According to a proposed class action lawsuit out of New York, “8-Hour Moisture,” “SPF 15” Chapstick is misleadingly advertised by defendant Wyeth Consumer Healthcare in that the product does not truthfully provide all-day or extended protection against sun damage.
As the 16-page complaint tells it, the defendant’s misrepresentations of the efficacy of “8-Hour Moisture” Chapstick and its apparent SPF 15 protection increases the risk of harm to consumers because the company’s claims about the product encourage less-frequent application while exposed to the sun. Despite Wyeth’s claims, the case points out that the Drug Facts section on the back of the product’s packaging instructs users to reapply the Chapstick at least every two hours:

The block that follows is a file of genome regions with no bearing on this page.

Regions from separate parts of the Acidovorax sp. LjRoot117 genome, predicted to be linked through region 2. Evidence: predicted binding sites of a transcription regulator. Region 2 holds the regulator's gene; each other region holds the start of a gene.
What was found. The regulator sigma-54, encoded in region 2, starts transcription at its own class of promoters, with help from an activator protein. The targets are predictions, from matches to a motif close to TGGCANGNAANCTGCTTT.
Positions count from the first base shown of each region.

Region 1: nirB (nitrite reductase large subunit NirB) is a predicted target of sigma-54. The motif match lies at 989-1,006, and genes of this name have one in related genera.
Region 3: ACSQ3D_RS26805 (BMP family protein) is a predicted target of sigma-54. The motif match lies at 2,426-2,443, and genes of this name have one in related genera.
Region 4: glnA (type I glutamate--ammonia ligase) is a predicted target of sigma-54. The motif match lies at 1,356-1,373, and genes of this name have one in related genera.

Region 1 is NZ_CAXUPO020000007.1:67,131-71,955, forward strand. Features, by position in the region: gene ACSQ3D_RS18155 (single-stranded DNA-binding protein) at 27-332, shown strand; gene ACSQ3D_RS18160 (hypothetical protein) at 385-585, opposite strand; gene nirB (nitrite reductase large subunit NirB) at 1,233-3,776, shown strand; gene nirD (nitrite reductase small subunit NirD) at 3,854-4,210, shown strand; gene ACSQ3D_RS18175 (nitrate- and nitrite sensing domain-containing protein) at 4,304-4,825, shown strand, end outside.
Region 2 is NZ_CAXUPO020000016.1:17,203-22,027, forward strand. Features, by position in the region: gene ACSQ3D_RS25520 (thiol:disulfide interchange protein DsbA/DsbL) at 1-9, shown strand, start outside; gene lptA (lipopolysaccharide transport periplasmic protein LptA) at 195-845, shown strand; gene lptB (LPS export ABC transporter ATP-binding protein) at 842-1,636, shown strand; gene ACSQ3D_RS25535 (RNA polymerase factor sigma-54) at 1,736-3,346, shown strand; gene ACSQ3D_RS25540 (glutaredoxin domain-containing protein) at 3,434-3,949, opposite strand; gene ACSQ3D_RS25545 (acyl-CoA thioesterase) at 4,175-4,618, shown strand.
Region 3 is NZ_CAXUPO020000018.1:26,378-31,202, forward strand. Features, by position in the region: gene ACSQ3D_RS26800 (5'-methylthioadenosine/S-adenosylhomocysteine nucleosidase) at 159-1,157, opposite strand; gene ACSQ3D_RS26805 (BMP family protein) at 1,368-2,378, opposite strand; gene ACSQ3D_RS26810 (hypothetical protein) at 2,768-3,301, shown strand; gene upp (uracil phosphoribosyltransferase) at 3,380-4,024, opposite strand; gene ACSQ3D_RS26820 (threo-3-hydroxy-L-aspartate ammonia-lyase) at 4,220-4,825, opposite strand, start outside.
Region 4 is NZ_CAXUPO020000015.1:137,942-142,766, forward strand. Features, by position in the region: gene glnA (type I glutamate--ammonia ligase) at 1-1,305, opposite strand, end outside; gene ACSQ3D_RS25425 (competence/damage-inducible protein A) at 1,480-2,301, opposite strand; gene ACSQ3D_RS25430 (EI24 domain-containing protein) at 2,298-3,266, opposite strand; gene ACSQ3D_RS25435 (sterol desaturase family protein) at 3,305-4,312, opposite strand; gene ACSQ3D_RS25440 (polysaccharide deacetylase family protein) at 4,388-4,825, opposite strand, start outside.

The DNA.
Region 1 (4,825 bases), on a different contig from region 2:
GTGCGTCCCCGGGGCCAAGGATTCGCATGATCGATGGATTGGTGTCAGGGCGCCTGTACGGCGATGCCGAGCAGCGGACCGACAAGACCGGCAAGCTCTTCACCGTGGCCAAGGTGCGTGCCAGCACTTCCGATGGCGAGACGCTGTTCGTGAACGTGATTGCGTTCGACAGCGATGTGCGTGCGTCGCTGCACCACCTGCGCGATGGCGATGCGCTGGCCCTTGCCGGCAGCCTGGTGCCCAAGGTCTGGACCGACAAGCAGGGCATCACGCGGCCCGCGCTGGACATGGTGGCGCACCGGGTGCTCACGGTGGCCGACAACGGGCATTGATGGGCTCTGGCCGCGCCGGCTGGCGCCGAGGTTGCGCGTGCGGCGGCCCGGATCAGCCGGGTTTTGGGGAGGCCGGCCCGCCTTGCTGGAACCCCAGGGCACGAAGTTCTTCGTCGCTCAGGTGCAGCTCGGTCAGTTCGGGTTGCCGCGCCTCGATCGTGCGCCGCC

Reasonable consumers, the lawsuit says, are accustomed to sunscreen products being effective for a finite number of hours. It is plausible, according to the suit, that consumers will link Chapstick’s 8-hour moisture and SPF 15 claims “to frequency of application to maintain the benefits of sun protection.”
“There is no other plausible reason why a specific, finite duration for the moisture-producing abilities of the Products is used in this way,” the case reads, “especially because consumers value and will pay more for sun protection products which provide longer protection from the sun."
The suit goes on to argue that while products comparable to 8-hour moisture Chapstick are also advertised as providing an intensive level of moisture with SPF 15 protection, none are represented in as “definitive and precise” a way as Wyeth touts Chapstick.